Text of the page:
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I'm used to Apache/PHP where I could specify for a given domain where to look for the initial index.php file.

I'm doing a project in .Net where I have a directory structure something link

ApplicationName /Content/ -> Images stuff like that /Scripts/ /WebPages/

When I start the application, it gives me the above directory structure, but the actual starting place for the website is within the WebPages directory, a default.aspx page.

I didn't realize this was an issue until I started linking pages together and realized I didn't want to be including the /WebPages/ directory in the URL obv.

Coming from Apache, what I'm looking for is a way to tell .Net where the root folder for the actual web directory is, which will be honored for relative links. I could move all of my files in the /WebPagse/ directory down, but I'd rather keep those separate in terms of making the directory structure pleasant and my OCD at bay.


Current Page Example...

Ideally would be linked via...

<a href='/SubDirectory/Subpage.aspx'>Some page</a>
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4 Answers 4

For server side controls you can use the tilde "~" to resolve the root. For non server controls, it's just plain xml paths (e.g. "../").

So for a client side image, you need to be aware of where you are, e.g.:

<int src="../Content/Images/image1.jpg"/>

for server side image:

<asp:Image ID="Image1" runat="server" ImageUrl="~/Content/Images/image1.jpg"/>


I misunderstood the question the first time, though I'll leave the above in case it helps someone.

You can accomplish what you're looking for via URL Rewriting. This is new to ASP.NET Web Forms (version 4) and has been with ASP.NET MVC since version 1.

Note that if you're using an older version of ASP.NET you can still do URL rewriting, but not with the version baked into the .NET 4.

In your case, you can essentially match on "/WebPages/*.aspx", figure out the subdirectories and the page and then rewrite from there.


If you're going to go down the rewrite path, I suggest you just come up with nicer paths (no .aspx extension, no query string parameters, etc).

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Okay that's fine for things under the Content folder, I get that. How about my webpages however which are under the /WebPages/ directory, which I don't want to show. I think I need to change my virtual directory root path or some such, and I'd ideally be able to do this in visual studio as well as my dev server (IIS 7) –  Steffan Mar 24 '11 at 20:52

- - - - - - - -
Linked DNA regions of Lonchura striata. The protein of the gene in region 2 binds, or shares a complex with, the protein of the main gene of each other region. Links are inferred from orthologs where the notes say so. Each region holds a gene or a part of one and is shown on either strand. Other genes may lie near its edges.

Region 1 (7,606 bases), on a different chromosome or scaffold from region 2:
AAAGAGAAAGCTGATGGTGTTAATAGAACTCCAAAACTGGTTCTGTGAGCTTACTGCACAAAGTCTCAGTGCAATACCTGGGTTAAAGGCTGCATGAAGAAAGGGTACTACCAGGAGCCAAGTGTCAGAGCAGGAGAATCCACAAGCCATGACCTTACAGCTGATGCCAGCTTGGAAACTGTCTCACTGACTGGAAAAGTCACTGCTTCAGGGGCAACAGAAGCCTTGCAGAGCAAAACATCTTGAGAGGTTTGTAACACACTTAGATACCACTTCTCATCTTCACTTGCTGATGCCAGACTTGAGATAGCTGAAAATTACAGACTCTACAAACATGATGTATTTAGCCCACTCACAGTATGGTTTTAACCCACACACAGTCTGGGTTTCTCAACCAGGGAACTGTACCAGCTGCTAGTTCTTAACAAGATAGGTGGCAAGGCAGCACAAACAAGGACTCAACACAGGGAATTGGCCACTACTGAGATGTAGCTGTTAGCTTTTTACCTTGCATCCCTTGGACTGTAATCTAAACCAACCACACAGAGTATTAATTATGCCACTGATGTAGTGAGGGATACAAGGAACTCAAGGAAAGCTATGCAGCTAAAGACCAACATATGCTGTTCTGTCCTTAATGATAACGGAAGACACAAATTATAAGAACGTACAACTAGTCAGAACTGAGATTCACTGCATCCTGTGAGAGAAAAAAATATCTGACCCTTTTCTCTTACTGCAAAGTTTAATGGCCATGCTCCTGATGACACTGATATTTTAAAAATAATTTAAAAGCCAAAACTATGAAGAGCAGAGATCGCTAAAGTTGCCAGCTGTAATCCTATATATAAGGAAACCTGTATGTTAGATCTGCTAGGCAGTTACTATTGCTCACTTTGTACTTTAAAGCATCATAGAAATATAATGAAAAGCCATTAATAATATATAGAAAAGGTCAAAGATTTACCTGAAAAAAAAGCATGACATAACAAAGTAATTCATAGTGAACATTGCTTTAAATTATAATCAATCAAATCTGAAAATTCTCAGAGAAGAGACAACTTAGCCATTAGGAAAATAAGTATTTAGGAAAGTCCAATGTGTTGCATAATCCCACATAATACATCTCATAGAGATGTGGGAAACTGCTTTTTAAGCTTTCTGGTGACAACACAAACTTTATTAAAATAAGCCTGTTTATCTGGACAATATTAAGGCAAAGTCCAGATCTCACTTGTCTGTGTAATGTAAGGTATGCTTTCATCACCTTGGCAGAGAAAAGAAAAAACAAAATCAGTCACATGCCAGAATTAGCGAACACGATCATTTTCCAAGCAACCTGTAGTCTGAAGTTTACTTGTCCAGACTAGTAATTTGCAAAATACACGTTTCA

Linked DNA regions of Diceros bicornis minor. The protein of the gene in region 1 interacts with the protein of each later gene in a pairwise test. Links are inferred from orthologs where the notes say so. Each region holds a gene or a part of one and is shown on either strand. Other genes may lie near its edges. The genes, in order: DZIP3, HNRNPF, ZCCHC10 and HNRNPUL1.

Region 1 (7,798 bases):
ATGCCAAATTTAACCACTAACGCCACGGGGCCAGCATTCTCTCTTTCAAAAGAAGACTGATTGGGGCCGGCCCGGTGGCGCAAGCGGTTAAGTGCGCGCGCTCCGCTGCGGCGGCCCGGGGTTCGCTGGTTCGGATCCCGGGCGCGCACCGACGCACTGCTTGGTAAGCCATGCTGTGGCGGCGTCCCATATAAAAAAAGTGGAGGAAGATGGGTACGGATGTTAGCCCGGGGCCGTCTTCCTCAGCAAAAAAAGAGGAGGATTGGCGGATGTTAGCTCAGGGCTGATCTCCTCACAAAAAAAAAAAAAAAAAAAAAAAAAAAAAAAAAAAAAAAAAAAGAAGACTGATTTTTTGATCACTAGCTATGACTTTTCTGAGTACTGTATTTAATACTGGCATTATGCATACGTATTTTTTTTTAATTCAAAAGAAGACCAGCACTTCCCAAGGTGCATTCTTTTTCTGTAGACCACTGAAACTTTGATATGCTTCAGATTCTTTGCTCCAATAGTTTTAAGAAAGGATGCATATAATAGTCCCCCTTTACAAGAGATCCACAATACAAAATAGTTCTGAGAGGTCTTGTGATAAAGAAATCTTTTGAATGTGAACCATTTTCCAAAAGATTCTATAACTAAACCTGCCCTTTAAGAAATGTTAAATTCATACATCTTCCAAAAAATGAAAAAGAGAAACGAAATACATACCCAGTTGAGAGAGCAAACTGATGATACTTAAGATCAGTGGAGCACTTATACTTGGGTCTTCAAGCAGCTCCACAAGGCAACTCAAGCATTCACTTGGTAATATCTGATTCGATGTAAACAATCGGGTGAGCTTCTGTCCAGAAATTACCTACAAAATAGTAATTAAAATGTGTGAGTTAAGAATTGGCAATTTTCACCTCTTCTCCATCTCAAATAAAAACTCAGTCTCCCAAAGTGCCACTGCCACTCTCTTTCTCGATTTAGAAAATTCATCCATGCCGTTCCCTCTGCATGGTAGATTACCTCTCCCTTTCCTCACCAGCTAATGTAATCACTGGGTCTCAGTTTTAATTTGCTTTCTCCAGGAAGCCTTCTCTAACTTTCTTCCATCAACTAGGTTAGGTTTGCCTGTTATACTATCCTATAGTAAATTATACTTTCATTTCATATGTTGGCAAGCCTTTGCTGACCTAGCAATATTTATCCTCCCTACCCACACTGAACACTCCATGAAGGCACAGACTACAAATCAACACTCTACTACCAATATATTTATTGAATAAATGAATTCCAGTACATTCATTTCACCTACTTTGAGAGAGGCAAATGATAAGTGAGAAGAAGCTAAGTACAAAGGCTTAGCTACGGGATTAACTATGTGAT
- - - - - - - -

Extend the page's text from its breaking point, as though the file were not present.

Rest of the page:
Ahhhh, I misunderstood your question. What version of .NET are you using? –  Giovanni Galbo Mar 24 '11 at 20:57
I think 4.0, IIS 7 on my dev server that I publish to, 2010 Visual Studio that I develop on and use with the "Visual Studio Development Server". –  Steffan Mar 24 '11 at 21:07

I'm guessing you need to put a tilde in front of your links like...


that means it will start from the virtual directory.

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I think I need to change my virtual directory as it's set to / in my visual studio configuration. It should technically be set to something like /WebPages/ however, when I tried that it meant my pages resolved to /WebPages/Webpages/ so that wasn't quite right... –  Steffan Mar 24 '11 at 20:55
If your virtual directory is on (like it should) then your path should be ~/WebPages/subpage.aspx. If you're using MVC in the view you can use html helpers. If you are in webforms you should use an UrlHelper class, google that. Then use that from your page like <%= Urlhelper(EnumPage.Subpage) %> or whatever. Suggested below there are newer ways copied off mvc to do this in webforms, I'm out of the loop, I upgrade everything to MVC now. –  gt124 Mar 24 '11 at 21:09

If you are using IIS, then set the Home Directory (Right click website -> Properties -> Home Directory) of the web site to WebPages. Then make virtual directories to your resources folders.

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I can set that on the machine I am publishing to, is there a way to set this in my local Visual Studio environment for the server it sets up when I test my code? –  Steffan Mar 24 '11 at 19:54
You can try using IIS Express and figure out the configuration needed to do what you want to do. Info about virtual directory here:… –  Thomas Li Mar 24 '11 at 19:57

As per Giovanni's answer, you should use '~' syntax for all server side control sub-properties. The tilde (~) will resolve to the web application root.

However, for non-server control properties (stylesheet-link's, a-href's, img-src's etc) you would have to use relative paths.

For sake of consistency you could consider a custom HttpHandler implementation to resolve out '~' paths from non-server control content. There are probably a few examples around.

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